Sunday, January 1, 2012



Here are some definitions:

A fad is any form of behavior that develops among a large population and is collectively followed with enthusiasm for some period, generally as a result of the behavior's being perceived as novel in some way.[1] A fad is said to "catch on" when the number of people adopting it begins to increase rapidly. The behavior will normally fade quickly once the perception of novelty is gone.[1]


1. tendency: a general tendency, movement, or direction 2. prevailing style: a current fashion or mode


In marketing language, a gimmick is a unique or quirky special feature that makes something "stand out" from its contemporaries. However, the special feature is typically thought to be of little relevance or use. Thus, a gimmick is a special feature for the sake of having a special feature

Using these meanings I find myself wondering on this first day of 2012.  Last week I spent time bringing myself up to date exploring what others in the massage and bodywork field are targeting.  The trend certainly seems to be that fascia is the explanation for just about every soft tissue issue and the target for bodywork methods.   I believe there is validity in this trend and am excited about the Fascia Conference in Vancouver.  However, in my explorations I also noticed that the idea of fascia and massage/ bodywork is leading to fads and even worse- gimmicks.  Oh no— Please no! Why oh why do we do this?  Just when some evidence based on research is beginning to explain some of the underlying mechanisms that massage may influence it gets mucked up with gimmicks and feels like a fad.  Because many of my massage clients are athletes I find myself watching ESPN a lot.  There is a segment on one of the shows called “COME ON MAN”.  To get the meaning you have to say the phrase just right but I hope  you get the idea. 

The concepts of massage affecting connective tissues is not new

Taylor described connective tissue methods in his book in 1887. Check it out.

Dr. Oakley Smith, founded the science of Naprapathy in 1907 after developing a systematic treatment method of evaluating and healing damaged connective tissues.

In 1920, James B. Mennell  described how manual methods stretched connective tissue, which affected tendons and scar tissue.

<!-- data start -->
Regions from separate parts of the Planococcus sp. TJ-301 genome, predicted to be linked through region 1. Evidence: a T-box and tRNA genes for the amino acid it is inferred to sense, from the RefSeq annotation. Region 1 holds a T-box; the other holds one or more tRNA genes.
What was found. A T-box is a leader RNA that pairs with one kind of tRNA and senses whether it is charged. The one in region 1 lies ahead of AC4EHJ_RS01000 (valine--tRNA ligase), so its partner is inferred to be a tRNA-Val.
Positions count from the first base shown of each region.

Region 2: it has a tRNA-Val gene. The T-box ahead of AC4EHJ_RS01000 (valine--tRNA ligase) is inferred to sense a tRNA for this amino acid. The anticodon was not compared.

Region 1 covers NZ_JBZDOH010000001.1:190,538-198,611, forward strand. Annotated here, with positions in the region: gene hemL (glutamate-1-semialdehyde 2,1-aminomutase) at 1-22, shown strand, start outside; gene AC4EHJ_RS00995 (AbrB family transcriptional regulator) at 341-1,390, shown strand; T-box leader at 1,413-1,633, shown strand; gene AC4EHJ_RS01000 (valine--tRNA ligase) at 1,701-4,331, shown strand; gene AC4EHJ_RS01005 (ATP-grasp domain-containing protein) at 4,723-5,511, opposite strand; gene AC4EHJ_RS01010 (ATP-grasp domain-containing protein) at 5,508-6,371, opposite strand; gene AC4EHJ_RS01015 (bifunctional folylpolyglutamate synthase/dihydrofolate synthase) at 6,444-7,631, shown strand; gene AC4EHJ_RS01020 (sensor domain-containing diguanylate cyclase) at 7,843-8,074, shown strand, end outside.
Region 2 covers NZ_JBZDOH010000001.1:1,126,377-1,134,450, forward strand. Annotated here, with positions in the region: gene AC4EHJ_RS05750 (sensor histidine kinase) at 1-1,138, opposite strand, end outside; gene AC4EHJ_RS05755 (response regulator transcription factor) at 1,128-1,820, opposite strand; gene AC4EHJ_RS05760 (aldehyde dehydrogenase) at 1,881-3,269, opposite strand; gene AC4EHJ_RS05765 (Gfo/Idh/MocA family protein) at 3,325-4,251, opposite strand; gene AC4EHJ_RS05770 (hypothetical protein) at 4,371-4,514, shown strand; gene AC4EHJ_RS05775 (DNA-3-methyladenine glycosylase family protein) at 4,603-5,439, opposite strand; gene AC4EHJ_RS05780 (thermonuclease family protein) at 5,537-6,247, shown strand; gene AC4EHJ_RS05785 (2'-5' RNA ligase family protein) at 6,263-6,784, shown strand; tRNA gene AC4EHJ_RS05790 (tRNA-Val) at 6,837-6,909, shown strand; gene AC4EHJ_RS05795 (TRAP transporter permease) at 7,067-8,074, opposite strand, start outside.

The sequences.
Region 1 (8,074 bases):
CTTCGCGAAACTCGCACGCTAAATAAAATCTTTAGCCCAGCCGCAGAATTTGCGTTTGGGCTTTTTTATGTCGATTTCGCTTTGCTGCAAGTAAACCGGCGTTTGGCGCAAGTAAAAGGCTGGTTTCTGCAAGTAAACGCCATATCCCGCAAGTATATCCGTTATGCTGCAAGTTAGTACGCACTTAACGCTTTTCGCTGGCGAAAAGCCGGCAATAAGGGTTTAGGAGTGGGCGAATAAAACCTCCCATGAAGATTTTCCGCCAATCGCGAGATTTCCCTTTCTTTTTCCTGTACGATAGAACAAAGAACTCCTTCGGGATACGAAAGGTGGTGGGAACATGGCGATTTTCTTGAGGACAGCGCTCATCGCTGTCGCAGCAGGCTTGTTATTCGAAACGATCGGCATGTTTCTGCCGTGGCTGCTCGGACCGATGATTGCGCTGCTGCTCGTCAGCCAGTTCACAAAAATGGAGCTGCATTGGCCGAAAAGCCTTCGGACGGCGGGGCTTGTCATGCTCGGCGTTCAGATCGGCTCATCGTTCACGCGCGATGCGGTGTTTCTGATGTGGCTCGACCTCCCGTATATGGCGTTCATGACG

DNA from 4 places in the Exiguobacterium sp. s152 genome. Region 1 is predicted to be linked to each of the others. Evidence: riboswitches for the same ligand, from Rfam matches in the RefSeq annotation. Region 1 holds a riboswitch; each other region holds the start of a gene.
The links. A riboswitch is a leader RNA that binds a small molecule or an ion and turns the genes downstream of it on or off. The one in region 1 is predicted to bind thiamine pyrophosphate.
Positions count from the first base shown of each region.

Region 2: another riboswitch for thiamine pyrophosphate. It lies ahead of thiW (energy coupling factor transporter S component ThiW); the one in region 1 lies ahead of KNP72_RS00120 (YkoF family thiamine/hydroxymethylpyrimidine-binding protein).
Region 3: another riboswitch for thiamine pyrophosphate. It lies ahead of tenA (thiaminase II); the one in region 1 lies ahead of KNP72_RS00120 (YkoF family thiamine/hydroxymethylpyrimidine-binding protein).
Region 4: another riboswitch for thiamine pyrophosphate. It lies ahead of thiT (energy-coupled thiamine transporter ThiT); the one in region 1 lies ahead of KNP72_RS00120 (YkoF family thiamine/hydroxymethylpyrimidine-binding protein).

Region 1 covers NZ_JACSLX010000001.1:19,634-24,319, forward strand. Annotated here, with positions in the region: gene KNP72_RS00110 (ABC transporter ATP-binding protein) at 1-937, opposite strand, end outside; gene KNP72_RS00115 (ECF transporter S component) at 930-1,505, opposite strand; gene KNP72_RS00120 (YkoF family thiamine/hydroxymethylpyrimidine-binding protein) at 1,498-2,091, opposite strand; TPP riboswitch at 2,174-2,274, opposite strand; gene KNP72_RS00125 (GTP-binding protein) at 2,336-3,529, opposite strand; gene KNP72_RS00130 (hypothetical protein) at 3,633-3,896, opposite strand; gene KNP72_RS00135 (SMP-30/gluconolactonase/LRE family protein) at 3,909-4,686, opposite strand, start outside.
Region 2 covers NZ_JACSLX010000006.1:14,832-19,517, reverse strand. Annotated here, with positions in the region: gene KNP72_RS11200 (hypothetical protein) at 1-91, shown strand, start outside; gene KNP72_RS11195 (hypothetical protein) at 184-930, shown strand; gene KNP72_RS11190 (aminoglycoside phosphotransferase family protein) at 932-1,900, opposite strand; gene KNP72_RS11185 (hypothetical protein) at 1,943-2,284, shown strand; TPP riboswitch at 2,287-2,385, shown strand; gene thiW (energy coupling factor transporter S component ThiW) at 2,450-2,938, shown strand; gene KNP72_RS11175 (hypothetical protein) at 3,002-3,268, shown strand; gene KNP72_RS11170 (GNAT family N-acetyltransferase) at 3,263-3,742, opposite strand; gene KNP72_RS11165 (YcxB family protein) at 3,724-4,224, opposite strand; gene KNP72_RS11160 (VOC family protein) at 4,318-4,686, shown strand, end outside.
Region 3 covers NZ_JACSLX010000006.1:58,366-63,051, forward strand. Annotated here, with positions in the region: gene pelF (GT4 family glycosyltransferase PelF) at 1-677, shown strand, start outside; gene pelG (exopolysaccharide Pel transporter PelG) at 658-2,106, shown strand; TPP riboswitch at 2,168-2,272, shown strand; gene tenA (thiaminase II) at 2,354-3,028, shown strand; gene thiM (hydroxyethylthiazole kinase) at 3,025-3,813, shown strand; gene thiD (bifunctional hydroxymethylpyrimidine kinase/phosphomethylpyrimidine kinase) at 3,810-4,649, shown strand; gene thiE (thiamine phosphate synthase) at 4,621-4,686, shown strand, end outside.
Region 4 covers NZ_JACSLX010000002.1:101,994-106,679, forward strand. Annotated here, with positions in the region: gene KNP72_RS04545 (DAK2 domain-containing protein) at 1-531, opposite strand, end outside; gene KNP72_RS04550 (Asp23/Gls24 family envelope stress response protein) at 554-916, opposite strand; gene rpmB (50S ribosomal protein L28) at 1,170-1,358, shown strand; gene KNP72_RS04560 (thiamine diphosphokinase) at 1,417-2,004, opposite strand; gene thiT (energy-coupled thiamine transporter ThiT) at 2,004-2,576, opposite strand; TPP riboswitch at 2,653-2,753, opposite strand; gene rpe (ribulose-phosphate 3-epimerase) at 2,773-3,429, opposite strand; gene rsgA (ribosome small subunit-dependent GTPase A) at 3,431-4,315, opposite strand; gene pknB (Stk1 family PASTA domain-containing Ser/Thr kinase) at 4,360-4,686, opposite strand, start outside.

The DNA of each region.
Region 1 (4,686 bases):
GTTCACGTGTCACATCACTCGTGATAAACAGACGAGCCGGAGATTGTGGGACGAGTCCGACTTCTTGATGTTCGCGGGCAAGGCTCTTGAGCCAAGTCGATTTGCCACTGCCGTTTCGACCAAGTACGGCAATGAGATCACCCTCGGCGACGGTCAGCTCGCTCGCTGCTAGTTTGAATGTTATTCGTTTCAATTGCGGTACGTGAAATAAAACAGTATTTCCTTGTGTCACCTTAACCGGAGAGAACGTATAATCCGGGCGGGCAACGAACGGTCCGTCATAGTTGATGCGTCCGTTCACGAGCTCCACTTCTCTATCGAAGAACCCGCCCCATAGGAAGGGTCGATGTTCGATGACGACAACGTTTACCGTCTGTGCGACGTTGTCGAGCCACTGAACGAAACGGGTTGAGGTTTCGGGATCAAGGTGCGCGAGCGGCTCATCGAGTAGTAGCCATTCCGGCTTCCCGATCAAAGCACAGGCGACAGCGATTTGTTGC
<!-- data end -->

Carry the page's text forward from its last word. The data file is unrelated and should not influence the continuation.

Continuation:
Elizabeth Dicke in Germany in 1929  described Connective Tissue Therapy (CTT) or Connective Tissue Massage (CTM), also known as Bindegewebs massage.

Ida P. Rolf, Ph.D. formalized structural Integration methods that  work  on the connective tissue (fascia) to release, realign and balance the whole body

Dr.. Chaitow has been discussing connective tissue and massage implications with me for over 20 years.  Tom Myers has been teaching about myofascial based work for years.

It is not going to do the massage profession to get any more faddy (wonder if that is a word) or gimmicky.   The human body has not changed very much is thousands of years and massage has been around since someone rubbed a hurt and it felt better.  Massage helps people feel better and we are just beginning to unravel some of the reasons that it works.  Massage creates mechanical forces that change the shape and pliability of soft tissue, squish fluids around and stimulate the nervous system and likely the endocrine system.  You need to really understand anatomy and physiology to be a good massage therapist and you have to do a lot of massage sessions learning from each one to be a great massage therapist.  An experienced teacher can help you learn efficiently and possibility bypass some of the trial and error learning by sharing what they know.  Massage is not  fancy, faddy, trendy or gimmicky .  It is like good nutritious food-  good selection of simple, minimally processes,  nutritious, clean food with just a little sweet and a little salt and a little butter to top it off. You spoil it if you mess with it too much. 


Oh-and hang in there- I believe 2012 is going to be a great new year!

1 comment:

  1. Thank you for this post. I get really tired of this "next best thing". I work in the athletic world in part and I see these (bodywork) sponsors at the races, maybe an article (?) if we are lucky, and now it's the next best thing. Some of these athletes are attracted to shiny things, I feel bad for them in some ways that some of them are so easily persuaded. I understand the willingness for the athlete to support the sponsor of a race, however, when you look at the business platform of some of these certifying agencies, it looks like a buy in. I pulled my Yellow Pages ad because it did not pay off. (It was pretty and shiny) At this point I am resisting the urge to buy a new certification to keep up with the newbies in the soft tissue field. On the other hand I do have a line of study in the works, for the information, not the bling.